Yes, it’s a pain. But it works.
Why We (Still) Need Masks
If you need talking points on why masks should be required in your school in fall 2021, use this document, prepared by Dr. Alex Huffman, a bioaerosol expert from the University of Denver.
The Best Masks for Kids
By this point in the pandemic, there’s no need send kids to school wearing homemade masks. This short spreadsheet from Dr. Linsey Marr and Dr. Aaron Prussin, aerosol experts from Virginia Tech has links to the masks the kiddos should be wearing.
This video from the ABC Science Collaborative in North Carolina explains how masks help protect both the wearer and others from COVID-19 infection.
This animation from the NY Times shows exactly how masks trap microscopic droplets that carry virus particles.
Evidence That Masks Make Schools Safer
This article from ProPublica focuses on two Georgia school systems – one where a mask mandate was instituted, and one without a mask mandate. Their different outcomes highlight the need to follow CDC guidance on COVID-19 precautions.
CDC studies in Georgia and Utah showed the benefit of improved ventilation, masking, and COVID testing in preventing outbreaks in K-12 schools.
Do we really need 6 feet of distance if we’re all wearing masks?
(One True Thing, 03.10.21)
Honestly, the answer is no, as long as the other safety measures are in place. For a version of this article that can be customized for your school, click here.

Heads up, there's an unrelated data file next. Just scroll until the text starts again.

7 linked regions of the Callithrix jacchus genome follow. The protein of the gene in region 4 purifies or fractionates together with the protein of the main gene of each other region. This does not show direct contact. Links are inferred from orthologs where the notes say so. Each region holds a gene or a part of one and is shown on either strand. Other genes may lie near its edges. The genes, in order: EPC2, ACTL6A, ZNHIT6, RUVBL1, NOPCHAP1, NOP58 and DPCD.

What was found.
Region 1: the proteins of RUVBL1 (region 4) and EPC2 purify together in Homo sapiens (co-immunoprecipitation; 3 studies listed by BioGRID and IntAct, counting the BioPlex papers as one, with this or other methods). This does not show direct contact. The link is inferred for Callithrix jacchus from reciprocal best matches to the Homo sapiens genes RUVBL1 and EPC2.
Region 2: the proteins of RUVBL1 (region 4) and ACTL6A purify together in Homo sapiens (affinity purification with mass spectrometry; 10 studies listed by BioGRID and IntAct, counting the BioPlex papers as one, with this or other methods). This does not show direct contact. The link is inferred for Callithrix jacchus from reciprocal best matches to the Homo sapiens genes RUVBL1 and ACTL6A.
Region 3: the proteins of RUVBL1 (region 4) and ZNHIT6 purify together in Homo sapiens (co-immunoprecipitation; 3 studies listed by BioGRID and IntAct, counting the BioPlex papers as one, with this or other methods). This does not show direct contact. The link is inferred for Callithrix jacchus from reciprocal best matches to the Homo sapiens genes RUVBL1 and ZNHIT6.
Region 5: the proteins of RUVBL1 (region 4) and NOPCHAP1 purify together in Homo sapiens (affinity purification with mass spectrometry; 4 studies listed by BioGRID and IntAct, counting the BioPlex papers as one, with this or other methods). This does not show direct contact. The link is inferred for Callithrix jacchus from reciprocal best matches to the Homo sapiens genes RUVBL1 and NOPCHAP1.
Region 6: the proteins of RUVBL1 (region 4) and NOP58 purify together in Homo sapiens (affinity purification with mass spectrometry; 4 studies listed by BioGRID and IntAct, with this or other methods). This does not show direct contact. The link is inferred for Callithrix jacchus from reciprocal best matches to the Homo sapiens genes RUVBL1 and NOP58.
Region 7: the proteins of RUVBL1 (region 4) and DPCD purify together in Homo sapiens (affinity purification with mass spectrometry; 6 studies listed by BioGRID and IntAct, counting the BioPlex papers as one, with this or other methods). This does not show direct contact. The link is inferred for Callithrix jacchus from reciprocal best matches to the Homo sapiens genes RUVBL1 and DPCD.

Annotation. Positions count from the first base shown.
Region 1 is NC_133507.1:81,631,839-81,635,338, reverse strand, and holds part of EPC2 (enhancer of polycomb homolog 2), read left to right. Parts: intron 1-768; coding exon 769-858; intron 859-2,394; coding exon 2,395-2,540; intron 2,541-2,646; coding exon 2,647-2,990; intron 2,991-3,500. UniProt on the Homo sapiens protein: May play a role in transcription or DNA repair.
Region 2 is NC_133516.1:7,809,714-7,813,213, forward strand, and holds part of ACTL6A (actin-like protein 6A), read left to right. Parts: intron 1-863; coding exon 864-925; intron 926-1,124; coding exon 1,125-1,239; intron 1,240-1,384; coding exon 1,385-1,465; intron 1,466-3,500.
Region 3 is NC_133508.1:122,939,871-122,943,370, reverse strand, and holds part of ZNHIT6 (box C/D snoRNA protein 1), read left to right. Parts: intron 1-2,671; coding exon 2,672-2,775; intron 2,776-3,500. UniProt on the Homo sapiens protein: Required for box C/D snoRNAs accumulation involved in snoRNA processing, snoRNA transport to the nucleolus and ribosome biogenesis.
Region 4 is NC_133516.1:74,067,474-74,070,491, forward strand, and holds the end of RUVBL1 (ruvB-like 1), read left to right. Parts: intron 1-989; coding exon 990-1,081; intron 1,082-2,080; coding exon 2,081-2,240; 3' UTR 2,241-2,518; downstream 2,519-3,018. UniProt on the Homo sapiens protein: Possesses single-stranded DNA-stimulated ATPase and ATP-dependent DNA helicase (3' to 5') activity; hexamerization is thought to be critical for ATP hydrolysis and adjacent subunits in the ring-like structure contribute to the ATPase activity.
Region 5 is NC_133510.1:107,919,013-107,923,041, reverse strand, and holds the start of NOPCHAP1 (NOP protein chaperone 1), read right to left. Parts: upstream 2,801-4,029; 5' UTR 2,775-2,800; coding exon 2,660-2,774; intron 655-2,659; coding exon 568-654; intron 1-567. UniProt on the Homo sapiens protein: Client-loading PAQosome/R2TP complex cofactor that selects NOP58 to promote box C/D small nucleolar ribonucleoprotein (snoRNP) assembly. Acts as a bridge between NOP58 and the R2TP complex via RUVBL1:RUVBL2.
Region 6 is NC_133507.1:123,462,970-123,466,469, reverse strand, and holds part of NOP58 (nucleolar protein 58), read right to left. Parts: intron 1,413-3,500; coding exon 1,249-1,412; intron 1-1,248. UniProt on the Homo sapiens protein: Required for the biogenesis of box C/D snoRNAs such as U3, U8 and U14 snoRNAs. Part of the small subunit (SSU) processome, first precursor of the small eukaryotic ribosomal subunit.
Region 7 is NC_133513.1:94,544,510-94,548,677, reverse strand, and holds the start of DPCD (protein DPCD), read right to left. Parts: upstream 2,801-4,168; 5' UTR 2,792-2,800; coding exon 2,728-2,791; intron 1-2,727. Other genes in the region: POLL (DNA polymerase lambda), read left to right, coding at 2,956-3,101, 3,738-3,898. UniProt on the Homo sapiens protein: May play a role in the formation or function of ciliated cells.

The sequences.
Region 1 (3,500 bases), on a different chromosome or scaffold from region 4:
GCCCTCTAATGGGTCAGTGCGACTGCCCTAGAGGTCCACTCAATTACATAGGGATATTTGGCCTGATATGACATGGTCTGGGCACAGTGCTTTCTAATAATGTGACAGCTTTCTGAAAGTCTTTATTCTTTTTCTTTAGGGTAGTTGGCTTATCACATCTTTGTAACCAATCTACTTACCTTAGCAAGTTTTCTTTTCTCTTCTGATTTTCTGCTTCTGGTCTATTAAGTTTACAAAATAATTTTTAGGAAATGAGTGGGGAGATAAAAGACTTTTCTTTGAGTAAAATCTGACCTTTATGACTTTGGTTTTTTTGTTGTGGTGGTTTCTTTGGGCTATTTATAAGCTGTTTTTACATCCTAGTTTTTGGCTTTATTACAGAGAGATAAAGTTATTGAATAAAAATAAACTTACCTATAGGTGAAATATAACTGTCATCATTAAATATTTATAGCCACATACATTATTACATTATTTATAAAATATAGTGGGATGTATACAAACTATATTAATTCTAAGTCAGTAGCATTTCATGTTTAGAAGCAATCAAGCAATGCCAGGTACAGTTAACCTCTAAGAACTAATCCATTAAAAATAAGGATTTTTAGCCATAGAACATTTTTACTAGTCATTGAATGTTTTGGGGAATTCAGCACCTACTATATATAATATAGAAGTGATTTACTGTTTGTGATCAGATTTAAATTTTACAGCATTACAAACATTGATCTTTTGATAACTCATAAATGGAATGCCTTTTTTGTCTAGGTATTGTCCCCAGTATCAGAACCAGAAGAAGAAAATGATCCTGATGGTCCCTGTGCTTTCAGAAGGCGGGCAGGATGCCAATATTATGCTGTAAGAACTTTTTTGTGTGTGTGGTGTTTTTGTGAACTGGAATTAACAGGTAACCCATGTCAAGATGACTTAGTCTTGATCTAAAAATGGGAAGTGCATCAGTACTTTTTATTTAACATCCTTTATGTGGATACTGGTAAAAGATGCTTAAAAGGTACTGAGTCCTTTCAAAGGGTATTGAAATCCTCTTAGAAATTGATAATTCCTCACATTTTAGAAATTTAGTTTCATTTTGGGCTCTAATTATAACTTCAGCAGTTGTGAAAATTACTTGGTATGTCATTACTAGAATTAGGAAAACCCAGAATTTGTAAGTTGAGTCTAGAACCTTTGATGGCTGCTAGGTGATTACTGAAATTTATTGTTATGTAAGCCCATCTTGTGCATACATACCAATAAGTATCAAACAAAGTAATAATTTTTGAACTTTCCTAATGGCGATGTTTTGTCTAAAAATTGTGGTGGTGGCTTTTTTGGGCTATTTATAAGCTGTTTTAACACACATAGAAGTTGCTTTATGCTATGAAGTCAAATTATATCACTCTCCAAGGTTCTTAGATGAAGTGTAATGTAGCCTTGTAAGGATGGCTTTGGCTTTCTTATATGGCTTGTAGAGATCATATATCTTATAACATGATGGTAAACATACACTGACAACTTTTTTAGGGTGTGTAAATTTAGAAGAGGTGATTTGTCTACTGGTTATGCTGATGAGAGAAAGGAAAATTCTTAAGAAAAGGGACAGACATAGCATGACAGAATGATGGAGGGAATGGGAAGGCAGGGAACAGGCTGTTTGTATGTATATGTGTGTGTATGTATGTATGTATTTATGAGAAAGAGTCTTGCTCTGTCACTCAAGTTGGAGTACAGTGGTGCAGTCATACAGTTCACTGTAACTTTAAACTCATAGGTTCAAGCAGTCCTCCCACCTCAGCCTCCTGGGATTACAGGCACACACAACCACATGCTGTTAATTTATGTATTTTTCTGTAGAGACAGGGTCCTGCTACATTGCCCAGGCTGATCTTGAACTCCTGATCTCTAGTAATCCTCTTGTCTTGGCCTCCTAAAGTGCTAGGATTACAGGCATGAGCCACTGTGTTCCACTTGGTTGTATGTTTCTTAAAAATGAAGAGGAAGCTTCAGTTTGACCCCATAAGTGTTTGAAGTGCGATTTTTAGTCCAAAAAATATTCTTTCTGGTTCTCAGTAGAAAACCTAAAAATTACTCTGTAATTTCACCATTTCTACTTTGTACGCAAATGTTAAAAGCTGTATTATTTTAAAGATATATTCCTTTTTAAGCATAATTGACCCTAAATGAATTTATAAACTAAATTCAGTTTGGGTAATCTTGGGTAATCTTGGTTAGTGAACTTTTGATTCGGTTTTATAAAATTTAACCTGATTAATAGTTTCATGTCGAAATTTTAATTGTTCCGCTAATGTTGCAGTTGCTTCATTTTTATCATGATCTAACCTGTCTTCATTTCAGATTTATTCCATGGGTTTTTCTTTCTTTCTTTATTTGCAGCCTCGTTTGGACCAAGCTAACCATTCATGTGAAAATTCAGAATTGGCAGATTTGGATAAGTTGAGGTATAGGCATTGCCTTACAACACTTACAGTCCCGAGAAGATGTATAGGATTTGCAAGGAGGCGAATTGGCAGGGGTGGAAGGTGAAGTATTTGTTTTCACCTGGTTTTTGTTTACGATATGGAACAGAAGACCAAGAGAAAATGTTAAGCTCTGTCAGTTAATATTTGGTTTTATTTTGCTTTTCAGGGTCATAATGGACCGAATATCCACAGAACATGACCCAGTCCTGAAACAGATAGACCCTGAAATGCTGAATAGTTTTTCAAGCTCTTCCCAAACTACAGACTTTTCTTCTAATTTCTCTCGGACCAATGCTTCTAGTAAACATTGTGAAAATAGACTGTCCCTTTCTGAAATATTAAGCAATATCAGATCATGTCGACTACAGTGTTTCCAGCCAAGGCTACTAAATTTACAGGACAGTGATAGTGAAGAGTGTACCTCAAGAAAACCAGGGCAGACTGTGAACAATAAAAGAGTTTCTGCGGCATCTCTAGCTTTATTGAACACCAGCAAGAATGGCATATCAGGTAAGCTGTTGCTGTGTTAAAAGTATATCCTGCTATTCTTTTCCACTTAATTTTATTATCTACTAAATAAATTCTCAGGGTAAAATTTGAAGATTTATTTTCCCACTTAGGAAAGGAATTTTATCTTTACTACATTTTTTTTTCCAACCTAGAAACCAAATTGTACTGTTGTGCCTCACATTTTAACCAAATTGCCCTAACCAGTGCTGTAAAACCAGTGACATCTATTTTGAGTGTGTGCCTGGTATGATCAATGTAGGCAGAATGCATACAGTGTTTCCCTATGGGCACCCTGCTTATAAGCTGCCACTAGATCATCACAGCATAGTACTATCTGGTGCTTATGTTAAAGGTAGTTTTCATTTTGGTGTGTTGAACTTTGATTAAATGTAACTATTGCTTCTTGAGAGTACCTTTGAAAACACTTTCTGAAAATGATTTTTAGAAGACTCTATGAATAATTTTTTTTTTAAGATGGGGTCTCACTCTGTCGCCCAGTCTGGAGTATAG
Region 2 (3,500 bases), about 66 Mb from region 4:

This Ohio district has kept kids in person all year with three feet of distancing and no in-school transmission, thanks to strict mask rules. An Indiana district mentioned in this article let kids who were between 3 and 6 feet of COVID-positive classmates stay in school – and infection rates didn’t rise.
Those stories are just anecdotal evidence, I grant you. But this study from the journal Clinical Infectious Diseases isn’t. It followed over 500K K-12 students and nearly 100K staff members for 16 weeks in the fall of 2020. All the schools required masks, and 90% of them had improved their ventilation in some way. There was no significant difference in the COVID rates between schools that kept folks at 3 feet of distance and those that kept folks 6 feet apart. NB: This study was done when the virus variants had not yet hit the US.
Should kids who’ve been 3 – 6 feet away from one another be considered close contacts?
(The Ohio Schools COVID-19 Evaluation Research Team, 01.29.21)
This report from a big consortium of universities, hospitals, and research centers says no, as long as everyone involved was wearing masks.
As they explain, “Children who were close contacts and appropriately masked had rates of COVID-19 that were similar to children with no known COVID-19 exposure in school. The COVID-19 rate in the comparison group suggests community transmission outside the school
In other words, kids weren’t getting COVID from the kids they sat next to in school – they were getting it when they weren’t in school.